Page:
Asthma is a condition of chronic respiratory illness typically characterized by bouts of difficulty breathing due to inflamed and constricted airways coupled with further obstruction by increased mucosal secretions. Coughing, wheezing and shortness of breath are typical symptoms. Asthma “attacks” - reversible exacerbations of the illness – can be triggered in some persons by different factors present in the environment.

Health Impact

Asthma is an important disease for clinical medicine because of its chronic nature.
Illustration of mechanism of asthma
Illustration of mechanism of asthma

Medical systems in the United States and many countries are challenged to provide quality care for asthma patients because there is no cure for the disease and in many cases it requires treatment with consistent medical maintenance through regular examination, testing and medications[1] .

The disease has tremendous significance for public health as well because its frequency has increased rapidly among many populations within the United States and across nations. Approximately 24 million Americans have asthma including an estimated 7 million children. Globally, an estimated 235 million people suffer from asthma. It is the most common chronic affliction among children worldwide[2] .

Asthma affects some groups more often than others. African-American and Latino children are more likely to suffer asthma than white children in the United States. Persons, especially children, residing in low-income communities also suffer disproportionately higher rates of asthma. While asthma occurs across industrialized and low-income nations, most of the morbidity attributable to the disease occurs in developing countries[3] .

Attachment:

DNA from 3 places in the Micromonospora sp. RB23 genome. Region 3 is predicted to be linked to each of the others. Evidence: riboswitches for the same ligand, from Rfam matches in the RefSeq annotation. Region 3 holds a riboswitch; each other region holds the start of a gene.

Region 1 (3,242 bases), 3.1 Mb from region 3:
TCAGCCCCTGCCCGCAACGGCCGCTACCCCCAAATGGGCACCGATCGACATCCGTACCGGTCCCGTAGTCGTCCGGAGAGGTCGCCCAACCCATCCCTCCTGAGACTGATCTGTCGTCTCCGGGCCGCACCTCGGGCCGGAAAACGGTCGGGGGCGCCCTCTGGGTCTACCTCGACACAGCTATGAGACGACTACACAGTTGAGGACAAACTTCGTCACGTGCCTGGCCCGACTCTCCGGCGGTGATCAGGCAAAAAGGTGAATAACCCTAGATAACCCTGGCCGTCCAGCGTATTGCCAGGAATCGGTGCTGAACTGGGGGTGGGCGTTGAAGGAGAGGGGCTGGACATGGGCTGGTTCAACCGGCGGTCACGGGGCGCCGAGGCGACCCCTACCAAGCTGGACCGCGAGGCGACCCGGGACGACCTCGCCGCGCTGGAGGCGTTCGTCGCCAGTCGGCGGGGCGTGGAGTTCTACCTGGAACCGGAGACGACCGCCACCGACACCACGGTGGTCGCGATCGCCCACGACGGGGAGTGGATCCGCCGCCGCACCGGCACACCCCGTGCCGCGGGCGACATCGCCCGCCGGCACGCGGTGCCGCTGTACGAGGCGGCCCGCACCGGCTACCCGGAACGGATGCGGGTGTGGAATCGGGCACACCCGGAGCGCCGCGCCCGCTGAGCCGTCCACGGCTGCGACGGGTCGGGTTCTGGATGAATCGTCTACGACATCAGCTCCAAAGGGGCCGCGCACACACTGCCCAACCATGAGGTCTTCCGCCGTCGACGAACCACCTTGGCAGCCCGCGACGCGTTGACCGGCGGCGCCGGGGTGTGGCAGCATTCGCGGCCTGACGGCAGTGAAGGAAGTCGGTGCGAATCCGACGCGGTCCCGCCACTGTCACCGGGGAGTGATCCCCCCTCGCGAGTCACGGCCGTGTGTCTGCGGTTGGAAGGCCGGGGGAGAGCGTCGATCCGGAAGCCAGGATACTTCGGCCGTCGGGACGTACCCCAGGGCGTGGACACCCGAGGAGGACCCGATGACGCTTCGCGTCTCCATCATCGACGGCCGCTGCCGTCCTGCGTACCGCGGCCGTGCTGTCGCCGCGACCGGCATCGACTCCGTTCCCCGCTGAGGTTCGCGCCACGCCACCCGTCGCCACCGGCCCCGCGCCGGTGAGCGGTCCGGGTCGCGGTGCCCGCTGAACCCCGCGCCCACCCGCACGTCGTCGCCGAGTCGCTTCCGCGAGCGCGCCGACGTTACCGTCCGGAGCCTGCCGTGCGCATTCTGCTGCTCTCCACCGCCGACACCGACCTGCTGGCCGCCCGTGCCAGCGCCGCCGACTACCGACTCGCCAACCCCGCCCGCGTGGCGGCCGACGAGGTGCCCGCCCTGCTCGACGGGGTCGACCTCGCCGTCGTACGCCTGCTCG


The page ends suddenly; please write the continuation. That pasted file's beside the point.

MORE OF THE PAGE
During an asthma attack, a person’s bronchioles become inflamed, constricted and blocked with mucus so that breathing becomes difficult. People suffering regular asthma attacks often have less energy, lower productivity and may, as a result, be constrained from participating in some many activities like physical work, exercise and athletics.

Despite the great significance of the disease and large amounts of funding dedicated to researching it, asthma remains an at-best imprecisely defined illness. No single precise definition for the disease exists. There is debate among some medical researchers, clinicians and other scientists about how to best conceptualize asthma in relation to other chronic respiratory illnesses that have also increased in prevalence in recent decades[4] .

One perspective calls recategorization of asthma, along with chronic obstructive pulmonary disease (COPD) and chronic bronchitis, as components of a single common airway disease. Another critical perspective proposes that the term “Asthma” be abolished entirely because its descriptive utility has not kept pace with the evolution of understanding about the suite of similar syndromes to which it has been (mis)applied[5] .

Medical Anthropology Research

Medical anthropology has contributed to understanding of asthma and other chronic respiratory illnesses in significant ways. Anthropologists have used ethnographic inquiry to elucidate the lived experience of children and their families in communities where disproportionately high rates of the disease occur among marginalized social, ethnic and economic groups. In Childhood Asthma on the Northern Mexico Border Norah Anita Schwartz describes how confusingly imprecise asthma definitions and diagnoses add additional burden from children’s asthma onto households in Tijuana, Mexico[6] .

In their study, Childhood Asthma, Air Quality, and Social Suffering Among Mexican Americans in California’s San Joaquin Valley: “Nobody Talks to Us Here,” Schwartz and David Pepper apply ethnographic inquiry to explore the contradiction between reportedly low rates of pediatric asthma among migrant farm working families and the reality of high rates among that community residing in central California’s produce-producing region. They offer a comparison between lived realities of communities experiencing asthma on both northern and southern sides of the international border and stress that macro-scale population studies of the illness are likely to overlook these communities[7] .